The West, Texas chemical and fertilizer plant where at least 15 were killed and more than 200 injured a few weeks ago hadn't been fully inspected by the Occupational Safety and Health Administration since 1985. (A partial inspection in 2011 had resulted in $5,250 in fines.)
OSHA and its state partners have a total of 2,200 inspectors charged with ensuring the safety of over more than 8 million workplaces employing 130 million workers. That comes to about one inspector for every 59,000 American workers.
There's no way it can do its job with so few resources, but OSHA has been systematically hollowed out during the years under Republican administrations and congresses that have despised the agency since its inception.
In effect, much of our nation's worker safety laws and rules have been quietly repealed because there aren't enough inspectors to enforce them.
That's been the Republican strategy in general: When they can't directly repeal laws they don't like, they repeal them indirectly by hollowing them out -- denying funds to fully implement them, and reducing funds to enforce them.
Consider taxes. Republicans have been unable to round up enough votes to cut taxes on big corporations and the wealthy as much as they'd like, so what do they do? They're hollowing out the IRS. As they cut its enforcement budget -- presto! -- tax collections decline.
Despite an increasing number of billionaires and multi-millionaires using every tax dodge imaginable -- laundering their money through phantom corporations and tax havens (Remember Mitt's tax returns?) -- the IRS's budget has been cut by 17 percent since 2002, adjusted for inflation.
To manage the $594.5 million in additional cuts required by the sequester, the agency has announced it will furlough each of its more than 89,000 employees for at least five days this year.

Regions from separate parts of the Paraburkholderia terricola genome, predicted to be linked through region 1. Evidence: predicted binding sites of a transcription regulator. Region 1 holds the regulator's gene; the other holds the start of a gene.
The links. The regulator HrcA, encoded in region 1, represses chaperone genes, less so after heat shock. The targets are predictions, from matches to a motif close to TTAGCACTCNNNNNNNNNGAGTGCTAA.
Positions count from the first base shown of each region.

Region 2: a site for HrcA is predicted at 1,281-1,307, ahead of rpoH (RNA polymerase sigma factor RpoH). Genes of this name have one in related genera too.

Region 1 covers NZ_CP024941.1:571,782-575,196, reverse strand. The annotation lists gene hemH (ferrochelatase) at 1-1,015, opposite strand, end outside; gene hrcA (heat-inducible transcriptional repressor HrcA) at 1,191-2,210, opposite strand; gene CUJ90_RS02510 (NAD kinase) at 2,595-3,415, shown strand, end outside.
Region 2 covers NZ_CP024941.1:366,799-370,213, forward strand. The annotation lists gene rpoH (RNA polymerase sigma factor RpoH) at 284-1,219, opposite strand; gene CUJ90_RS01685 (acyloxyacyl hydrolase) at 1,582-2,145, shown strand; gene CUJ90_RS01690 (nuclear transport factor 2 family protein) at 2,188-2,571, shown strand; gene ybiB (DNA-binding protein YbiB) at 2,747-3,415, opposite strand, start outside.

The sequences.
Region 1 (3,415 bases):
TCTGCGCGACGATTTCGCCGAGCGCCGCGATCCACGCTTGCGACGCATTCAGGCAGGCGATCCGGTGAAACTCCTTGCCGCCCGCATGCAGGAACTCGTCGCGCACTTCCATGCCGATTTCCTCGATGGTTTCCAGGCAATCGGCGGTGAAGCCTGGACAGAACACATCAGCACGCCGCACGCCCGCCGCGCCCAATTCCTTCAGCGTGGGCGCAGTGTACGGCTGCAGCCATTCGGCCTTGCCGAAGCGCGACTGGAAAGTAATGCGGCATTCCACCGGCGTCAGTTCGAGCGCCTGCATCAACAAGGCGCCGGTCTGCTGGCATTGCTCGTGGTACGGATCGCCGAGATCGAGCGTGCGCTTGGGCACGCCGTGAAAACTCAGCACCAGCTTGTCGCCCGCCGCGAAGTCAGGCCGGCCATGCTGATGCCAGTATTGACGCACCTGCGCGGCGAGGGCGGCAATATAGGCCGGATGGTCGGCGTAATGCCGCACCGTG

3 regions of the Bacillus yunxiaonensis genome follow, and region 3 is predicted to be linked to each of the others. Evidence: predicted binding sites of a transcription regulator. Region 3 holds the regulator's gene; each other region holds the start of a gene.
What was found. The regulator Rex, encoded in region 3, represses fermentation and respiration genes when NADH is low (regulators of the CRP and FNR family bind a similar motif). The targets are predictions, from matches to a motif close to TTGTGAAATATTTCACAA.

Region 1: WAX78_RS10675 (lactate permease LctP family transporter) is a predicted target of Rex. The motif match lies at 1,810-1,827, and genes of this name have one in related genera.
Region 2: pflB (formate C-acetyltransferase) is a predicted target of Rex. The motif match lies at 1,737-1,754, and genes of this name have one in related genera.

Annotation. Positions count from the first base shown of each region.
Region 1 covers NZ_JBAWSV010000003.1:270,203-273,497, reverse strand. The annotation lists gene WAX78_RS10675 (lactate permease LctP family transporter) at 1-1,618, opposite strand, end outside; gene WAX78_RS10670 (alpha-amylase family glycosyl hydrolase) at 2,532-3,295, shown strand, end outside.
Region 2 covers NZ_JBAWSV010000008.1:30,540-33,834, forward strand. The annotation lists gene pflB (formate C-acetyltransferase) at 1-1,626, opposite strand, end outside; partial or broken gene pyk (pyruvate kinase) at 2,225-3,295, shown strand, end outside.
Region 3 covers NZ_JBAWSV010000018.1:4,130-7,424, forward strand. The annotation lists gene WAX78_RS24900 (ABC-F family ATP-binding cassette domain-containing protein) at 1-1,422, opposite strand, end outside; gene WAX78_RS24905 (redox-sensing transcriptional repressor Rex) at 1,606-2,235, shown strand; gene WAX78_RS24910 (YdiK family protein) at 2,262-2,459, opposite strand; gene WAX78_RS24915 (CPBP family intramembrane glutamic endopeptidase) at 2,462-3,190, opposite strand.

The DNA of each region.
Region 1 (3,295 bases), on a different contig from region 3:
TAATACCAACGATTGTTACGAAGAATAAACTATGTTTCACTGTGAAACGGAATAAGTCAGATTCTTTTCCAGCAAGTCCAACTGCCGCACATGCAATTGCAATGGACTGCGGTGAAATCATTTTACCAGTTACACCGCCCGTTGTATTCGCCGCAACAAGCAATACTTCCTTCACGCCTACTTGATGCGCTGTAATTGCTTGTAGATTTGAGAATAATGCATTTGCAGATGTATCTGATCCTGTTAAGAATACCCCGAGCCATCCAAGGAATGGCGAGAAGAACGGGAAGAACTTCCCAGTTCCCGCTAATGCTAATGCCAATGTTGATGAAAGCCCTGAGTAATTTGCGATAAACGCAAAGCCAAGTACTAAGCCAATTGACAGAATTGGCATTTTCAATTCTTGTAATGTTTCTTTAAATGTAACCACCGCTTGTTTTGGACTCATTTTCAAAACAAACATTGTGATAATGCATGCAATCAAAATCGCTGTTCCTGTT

This budget stinginess doesn't save the government money. Quite the opposite. Less IRS enforcement means less revenue. It's been estimated that every dollar invested in the IRS's enforcement, modernization and management system reduces the federal budget deficit by $200, and that furloughing 1,800 IRS "policemen" will cost the Treasury $4.5 billion in lost revenue.
But congressional Republicans aren't interested in more revenue. Their goal is to cut taxes on big corporations and the wealthy.
Representative Charles Boustany, the Louisiana Republican who heads the House subcommittee overseeing the IRS, says the IRS sequester cuts should stay in force. He calls for an overhaul of the tax code instead.
In a similar manner, congressional Republicans and their patrons on Wall Street who opposed the Dodd-Frank financial reform law have been hollowing out the law by making sure agencies charged with implementing it don't have the funds they need to do the job.
As a result, much of Dodd-Frank -- including the so-called "Volcker Rule" restrictions on the kind of derivatives trading that got the Street into trouble in the first place -- is still on the drawing boards.
Perhaps more than any other law, Republicans hate the Affordable Care Act (Obamacare). Yet despite holding more than 33 votes to repeal it, they still haven't succeeded.
So what do they do? Try to hollow it out. Congressional Republicans have repeatedly denied funding requests to implement Obamacare, leaving Health and Human Services (the agency charged with designing the rules under the Act and enforcing them) so shorthanded it has to delay much of it.
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